Where do you find these ratings?

Go to Google and click "groups" and you can look for youself. Most of the ratings are from "1 user". Usually my posts get a 2 star out of 5 (below average).
I've pledged not to participate in this farce, apart form a few experiments i did to see how the system works, which i reported on in the thread on the "rating thang".
ER Lyon
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Shocking lexicography. I nominate it as the first declared runner in a new AUE-type game of finding the worst definition in a standard dictionary. "One-and-a-half to one, the field!"

One and a half to one? You must be an Otherpondian AICMFP. Tattersalls insist on six to four.

John Dean
Oxford
Shocking lexicography. I nominate it as the first declared runner ... definition in a standard dictionary. "One-and-a-half to one, the field!"

The Shorter Oxford English Dictionary (1988 reprint of a 1983 edition): Enlightenment ... 2. (after G. Aufklaerung.) Shallow and pretentious intellectualism, unreasonable contempt for authority and tradition, etc.; applied esp. to the spirit and aims of the French philosophers of the 18th c. 1865.

Blimey! OED1 has an unexpurgated version, though. That's a touch more temperate.
There isn't, alas, a definition of "Nouvelle Vague".

There will be, Oscar, there will.

Mike.
Students: Are you brave enough to let our tutors analyse your pronunciation?
Shocking lexicography. I nominate it as the first declared runner ... definition in a standard dictionary. "One-and-a-half to one, the field!"

One and a half to one? You must be an Otherpondian AICMFP. Tattersalls insist on six to four.

Well, it's no secret in these parts that I am of the genus (perhaps the sub-genus?) Otherpondianus . But I learnt the expression from the son of a formerly much-loved NI bookie or, in this context, I suppose, turf accountant who used my ancestral form "Yin-and-a-half tae yin, the field!" Tats influence me only slightly, and then in terms more of their checks than of their cheques.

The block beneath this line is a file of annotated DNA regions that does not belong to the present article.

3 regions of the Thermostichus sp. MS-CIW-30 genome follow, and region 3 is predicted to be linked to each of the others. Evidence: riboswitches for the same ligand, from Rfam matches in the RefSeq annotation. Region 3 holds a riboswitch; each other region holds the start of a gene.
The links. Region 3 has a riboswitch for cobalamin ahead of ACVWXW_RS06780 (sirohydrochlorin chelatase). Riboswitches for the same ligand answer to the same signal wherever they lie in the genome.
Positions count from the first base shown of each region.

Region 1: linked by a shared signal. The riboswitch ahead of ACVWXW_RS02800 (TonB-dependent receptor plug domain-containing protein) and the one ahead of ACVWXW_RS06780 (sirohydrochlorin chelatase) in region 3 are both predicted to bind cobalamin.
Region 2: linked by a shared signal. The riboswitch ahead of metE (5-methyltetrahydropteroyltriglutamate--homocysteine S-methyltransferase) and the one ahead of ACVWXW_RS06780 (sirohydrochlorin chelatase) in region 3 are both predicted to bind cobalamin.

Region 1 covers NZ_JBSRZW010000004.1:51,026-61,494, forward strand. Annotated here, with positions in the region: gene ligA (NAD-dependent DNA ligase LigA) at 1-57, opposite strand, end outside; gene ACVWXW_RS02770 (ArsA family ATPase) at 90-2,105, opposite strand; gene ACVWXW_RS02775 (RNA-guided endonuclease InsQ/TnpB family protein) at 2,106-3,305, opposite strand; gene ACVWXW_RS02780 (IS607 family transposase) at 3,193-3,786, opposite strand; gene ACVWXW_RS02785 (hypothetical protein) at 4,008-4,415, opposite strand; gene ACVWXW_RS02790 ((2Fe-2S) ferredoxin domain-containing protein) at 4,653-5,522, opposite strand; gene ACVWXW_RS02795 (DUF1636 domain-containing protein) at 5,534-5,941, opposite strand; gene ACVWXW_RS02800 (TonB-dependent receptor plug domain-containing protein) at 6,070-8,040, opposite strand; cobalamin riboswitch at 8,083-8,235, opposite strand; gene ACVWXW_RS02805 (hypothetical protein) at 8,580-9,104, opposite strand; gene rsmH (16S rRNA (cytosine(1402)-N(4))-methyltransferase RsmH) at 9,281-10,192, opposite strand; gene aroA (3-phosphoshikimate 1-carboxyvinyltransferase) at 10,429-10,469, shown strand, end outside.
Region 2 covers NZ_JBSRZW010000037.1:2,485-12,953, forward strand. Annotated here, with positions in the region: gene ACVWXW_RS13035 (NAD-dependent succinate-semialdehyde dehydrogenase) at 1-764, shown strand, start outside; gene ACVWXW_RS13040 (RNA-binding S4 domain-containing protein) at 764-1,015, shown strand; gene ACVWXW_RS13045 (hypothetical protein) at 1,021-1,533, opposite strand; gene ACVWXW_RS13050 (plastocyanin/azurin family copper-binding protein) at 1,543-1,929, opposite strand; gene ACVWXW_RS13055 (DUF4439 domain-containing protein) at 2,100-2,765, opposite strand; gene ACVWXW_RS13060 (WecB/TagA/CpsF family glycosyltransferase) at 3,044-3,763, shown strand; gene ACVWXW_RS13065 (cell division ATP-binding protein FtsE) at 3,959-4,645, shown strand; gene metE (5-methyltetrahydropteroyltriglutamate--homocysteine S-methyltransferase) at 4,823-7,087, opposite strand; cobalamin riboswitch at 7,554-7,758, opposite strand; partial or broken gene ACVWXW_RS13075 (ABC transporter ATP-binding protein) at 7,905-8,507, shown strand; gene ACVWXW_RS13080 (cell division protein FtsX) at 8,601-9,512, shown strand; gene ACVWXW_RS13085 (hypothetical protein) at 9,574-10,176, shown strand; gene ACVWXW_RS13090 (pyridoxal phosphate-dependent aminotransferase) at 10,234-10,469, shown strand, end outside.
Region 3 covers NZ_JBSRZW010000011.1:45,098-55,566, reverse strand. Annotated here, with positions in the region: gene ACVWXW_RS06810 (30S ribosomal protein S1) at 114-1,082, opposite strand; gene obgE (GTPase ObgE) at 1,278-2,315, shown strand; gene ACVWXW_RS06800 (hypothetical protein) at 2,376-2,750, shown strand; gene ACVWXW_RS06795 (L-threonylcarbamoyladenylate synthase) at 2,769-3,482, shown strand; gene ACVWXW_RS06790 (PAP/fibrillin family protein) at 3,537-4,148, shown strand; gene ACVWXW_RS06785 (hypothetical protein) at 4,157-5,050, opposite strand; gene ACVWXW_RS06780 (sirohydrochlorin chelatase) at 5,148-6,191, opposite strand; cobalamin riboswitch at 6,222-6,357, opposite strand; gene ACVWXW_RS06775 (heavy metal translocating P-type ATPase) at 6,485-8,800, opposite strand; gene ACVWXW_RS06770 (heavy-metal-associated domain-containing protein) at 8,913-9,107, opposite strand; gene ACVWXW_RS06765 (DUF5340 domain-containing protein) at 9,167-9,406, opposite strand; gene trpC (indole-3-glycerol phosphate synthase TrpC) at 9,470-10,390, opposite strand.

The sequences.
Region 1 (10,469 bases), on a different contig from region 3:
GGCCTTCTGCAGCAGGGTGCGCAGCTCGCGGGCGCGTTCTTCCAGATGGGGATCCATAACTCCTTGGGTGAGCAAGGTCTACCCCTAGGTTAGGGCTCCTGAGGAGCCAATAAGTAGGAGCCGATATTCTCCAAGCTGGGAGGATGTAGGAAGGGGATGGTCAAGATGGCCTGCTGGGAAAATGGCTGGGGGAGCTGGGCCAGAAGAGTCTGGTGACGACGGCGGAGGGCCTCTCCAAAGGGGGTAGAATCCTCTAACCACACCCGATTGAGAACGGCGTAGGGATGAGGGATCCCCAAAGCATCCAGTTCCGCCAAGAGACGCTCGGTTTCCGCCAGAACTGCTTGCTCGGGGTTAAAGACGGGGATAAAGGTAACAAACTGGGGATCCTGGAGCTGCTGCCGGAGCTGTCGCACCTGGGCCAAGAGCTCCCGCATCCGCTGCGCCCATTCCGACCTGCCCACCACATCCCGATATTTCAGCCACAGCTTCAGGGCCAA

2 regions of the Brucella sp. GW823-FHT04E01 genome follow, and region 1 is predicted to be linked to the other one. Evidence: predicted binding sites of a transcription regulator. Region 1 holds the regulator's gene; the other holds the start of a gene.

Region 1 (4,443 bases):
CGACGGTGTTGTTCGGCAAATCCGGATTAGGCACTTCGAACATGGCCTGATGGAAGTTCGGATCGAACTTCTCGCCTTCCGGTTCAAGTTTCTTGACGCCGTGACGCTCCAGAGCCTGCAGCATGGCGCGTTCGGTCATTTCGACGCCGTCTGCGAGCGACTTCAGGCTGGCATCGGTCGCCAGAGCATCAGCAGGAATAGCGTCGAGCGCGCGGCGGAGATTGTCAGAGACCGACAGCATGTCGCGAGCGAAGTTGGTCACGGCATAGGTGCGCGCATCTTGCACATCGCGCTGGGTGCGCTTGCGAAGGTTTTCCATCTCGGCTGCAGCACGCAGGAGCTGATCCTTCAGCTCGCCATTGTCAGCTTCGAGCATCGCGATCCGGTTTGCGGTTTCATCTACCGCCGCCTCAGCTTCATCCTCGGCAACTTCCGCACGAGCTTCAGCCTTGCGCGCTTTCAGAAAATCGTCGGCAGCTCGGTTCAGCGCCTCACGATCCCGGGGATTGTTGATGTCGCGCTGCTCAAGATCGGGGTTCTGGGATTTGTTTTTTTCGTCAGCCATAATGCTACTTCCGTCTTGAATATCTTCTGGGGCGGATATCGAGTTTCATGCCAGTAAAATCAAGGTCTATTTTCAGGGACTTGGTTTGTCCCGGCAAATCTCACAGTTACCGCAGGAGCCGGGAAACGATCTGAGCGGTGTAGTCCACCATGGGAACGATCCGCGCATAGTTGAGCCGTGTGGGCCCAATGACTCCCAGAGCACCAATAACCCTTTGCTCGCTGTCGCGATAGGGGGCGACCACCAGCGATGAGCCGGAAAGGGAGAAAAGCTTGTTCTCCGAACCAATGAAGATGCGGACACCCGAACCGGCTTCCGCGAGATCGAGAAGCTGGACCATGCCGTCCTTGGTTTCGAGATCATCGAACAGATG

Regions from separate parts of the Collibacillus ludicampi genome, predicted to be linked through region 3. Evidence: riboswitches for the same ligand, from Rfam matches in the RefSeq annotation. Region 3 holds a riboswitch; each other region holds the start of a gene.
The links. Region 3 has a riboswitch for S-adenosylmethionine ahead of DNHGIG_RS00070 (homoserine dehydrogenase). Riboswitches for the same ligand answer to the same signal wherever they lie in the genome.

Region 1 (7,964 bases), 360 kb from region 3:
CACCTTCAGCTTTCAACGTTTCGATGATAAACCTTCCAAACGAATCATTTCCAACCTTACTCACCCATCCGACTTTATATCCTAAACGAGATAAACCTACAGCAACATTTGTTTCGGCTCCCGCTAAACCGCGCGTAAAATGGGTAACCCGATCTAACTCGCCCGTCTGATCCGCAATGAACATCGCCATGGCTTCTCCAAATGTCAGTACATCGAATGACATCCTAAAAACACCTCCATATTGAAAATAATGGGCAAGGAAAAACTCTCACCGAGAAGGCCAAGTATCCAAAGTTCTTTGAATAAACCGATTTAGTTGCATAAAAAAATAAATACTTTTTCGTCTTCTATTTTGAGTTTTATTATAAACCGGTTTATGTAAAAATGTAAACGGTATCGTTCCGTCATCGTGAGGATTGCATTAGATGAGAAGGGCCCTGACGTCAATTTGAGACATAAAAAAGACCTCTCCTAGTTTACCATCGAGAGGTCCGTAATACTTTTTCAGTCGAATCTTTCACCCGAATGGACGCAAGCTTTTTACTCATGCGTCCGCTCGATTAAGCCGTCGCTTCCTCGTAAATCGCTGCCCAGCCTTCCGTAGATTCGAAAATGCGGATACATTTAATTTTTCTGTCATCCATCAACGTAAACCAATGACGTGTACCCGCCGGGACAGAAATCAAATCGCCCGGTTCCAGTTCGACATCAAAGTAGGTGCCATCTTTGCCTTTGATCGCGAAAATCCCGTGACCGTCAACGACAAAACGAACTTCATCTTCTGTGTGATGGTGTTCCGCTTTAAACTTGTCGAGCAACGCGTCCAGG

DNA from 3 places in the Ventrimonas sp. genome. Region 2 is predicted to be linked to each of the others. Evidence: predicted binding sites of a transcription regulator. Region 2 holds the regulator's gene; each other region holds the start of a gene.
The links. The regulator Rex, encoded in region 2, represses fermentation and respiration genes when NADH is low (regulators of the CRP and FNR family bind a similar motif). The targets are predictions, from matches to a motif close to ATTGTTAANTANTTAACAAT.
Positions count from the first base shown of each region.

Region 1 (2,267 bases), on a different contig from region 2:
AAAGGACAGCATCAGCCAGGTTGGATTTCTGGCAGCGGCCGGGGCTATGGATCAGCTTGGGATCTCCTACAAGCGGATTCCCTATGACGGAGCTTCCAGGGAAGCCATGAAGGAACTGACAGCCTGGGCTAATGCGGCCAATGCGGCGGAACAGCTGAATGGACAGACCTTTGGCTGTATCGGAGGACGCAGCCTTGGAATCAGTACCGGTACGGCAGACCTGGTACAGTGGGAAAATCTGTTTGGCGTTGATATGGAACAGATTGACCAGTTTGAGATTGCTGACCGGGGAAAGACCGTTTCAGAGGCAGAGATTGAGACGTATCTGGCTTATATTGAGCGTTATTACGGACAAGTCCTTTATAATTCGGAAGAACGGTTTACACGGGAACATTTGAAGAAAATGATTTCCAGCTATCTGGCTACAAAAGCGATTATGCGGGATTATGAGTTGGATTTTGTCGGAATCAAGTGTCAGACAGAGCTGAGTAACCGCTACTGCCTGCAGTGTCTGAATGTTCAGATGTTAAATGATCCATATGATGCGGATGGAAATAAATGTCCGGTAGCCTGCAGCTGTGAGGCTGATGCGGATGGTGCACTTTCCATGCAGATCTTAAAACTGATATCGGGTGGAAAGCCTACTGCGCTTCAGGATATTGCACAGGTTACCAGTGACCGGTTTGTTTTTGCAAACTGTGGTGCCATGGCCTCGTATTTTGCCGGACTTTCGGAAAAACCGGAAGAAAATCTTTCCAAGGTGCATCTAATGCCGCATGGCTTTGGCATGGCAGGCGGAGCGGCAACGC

Mike.
(...sound stuff...) It strikes me that the Macquarie definition fits ... "an ice-cream man sells ice-cream to people who want it".

Is the point perhaps that an economist may work independently of any client, often as an academic, whereas an accountant ... is paid to come up with whatever answer the client wants, but that must be mere cynicism . . .)

That must be significant; but I still don't find the Macq definition an exclusive description of an accountant. I feel the problem began as soon as they admitted the word "economic" instead of "financial" or some better expression Laura or Mike P. may offer. And the way a client might use the information provided is surely of at most variable relevance to the definition: of course accounts must be prepared for particular purposes, but back when I actually had an accountant, I don't think it would have affected his analysis much if I'd ignored it.

Mike.
You may not know this if you don't use Google, ... and the highest in this thread, i think. ER Lyon

Where do you find these ratings?

http://groups.google.com/group/alt.usage.english?hl=en

Al in St. Lou
Students: We have free audio pronunciation exercises.
Dear Zymurgists There is probably a very practical reason why "zymurgy" was dropped from one of M-W's printed editions. ... to "zymurgy" and why no one at M-W wanted to tell you. This was another "Just So" story, by izzy.

I'm not sure whether I want to hope that you're wrong or hope that you're correct.

Al in St. Lou